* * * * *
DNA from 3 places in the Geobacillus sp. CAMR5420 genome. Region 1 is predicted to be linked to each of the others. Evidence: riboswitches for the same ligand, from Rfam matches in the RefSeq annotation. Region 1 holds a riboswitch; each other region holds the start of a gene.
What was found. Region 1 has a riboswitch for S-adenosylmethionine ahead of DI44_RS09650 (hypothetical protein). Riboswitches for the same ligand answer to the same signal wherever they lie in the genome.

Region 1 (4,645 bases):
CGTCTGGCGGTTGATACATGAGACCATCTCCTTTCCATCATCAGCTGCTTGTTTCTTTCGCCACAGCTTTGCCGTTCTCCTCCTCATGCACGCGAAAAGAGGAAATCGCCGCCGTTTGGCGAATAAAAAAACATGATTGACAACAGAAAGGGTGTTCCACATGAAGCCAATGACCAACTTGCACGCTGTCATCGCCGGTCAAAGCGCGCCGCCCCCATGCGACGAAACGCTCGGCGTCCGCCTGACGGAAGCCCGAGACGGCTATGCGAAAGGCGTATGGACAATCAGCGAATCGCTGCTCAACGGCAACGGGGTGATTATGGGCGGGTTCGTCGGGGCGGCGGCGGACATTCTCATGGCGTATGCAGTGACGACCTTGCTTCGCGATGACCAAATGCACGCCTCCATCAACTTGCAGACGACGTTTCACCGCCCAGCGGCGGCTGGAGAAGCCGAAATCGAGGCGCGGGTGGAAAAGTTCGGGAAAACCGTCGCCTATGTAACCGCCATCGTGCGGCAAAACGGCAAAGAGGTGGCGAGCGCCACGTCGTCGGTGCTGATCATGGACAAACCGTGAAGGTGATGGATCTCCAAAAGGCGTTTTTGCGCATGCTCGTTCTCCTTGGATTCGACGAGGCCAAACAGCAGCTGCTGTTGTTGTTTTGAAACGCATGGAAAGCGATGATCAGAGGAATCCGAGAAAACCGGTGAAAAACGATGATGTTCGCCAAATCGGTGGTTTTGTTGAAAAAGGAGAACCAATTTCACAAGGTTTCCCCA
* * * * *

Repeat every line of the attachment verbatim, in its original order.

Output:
DNA from 3 places in the Geobacillus sp. CAMR5420 genome. Region 1 is predicted to be linked to each of the others. Evidence: riboswitches for the same ligand, from Rfam matches in the RefSeq annotation. Region 1 holds a riboswitch; each other region holds the start of a gene.
What was found. Region 1 has a riboswitch for S-adenosylmethionine ahead of DI44_RS09650 (hypothetical protein). Riboswitches for the same ligand answer to the same signal wherever they lie in the genome.

Region 1 (4,645 bases):
CGTCTGGCGGTTGATACATGAGACCATCTCCTTTCCATCATCAGCTGCTTGTTTCTTTCGCCACAGCTTTGCCGTTCTCCTCCTCATGCACGCGAAAAGAGGAAATCGCCGCCGTTTGGCGAATAAAAAAACATGATTGACAACAGAAAGGGTGTTCCACATGAAGCCAATGACCAACTTGCACGCTGTCATCGCCGGTCAAAGCGCGCCGCCCCCATGCGACGAAACGCTCGGCGTCCGCCTGACGGAAGCCCGAGACGGCTATGCGAAAGGCGTATGGACAATCAGCGAATCGCTGCTCAACGGCAACGGGGTGATTATGGGCGGGTTCGTCGGGGCGGCGGCGGACATTCTCATGGCGTATGCAGTGACGACCTTGCTTCGCGATGACCAAATGCACGCCTCCATCAACTTGCAGACGACGTTTCACCGCCCAGCGGCGGCTGGAGAAGCCGAAATCGAGGCGCGGGTGGAAAAGTTCGGGAAAACCGTCGCCTATGTAACCGCCATCGTGCGGCAAAACGGCAAAGAGGTGGCGAGCGCCACGTCGTCGGTGCTGATCATGGACAAACCGTGAAGGTGATGGATCTCCAAAAGGCGTTTTTGCGCATGCTCGTTCTCCTTGGATTCGACGAGGCCAAACAGCAGCTGCTGTTGTTGTTTTGAAACGCATGGAAAGCGATGATCAGAGGAATCCGAGAAAACCGGTGAAAAACGATGATGTTCGCCAAATCGGTGGTTTTGTTGAAAAAGGAGAACCAATTTCACAAGGTTTCCCCA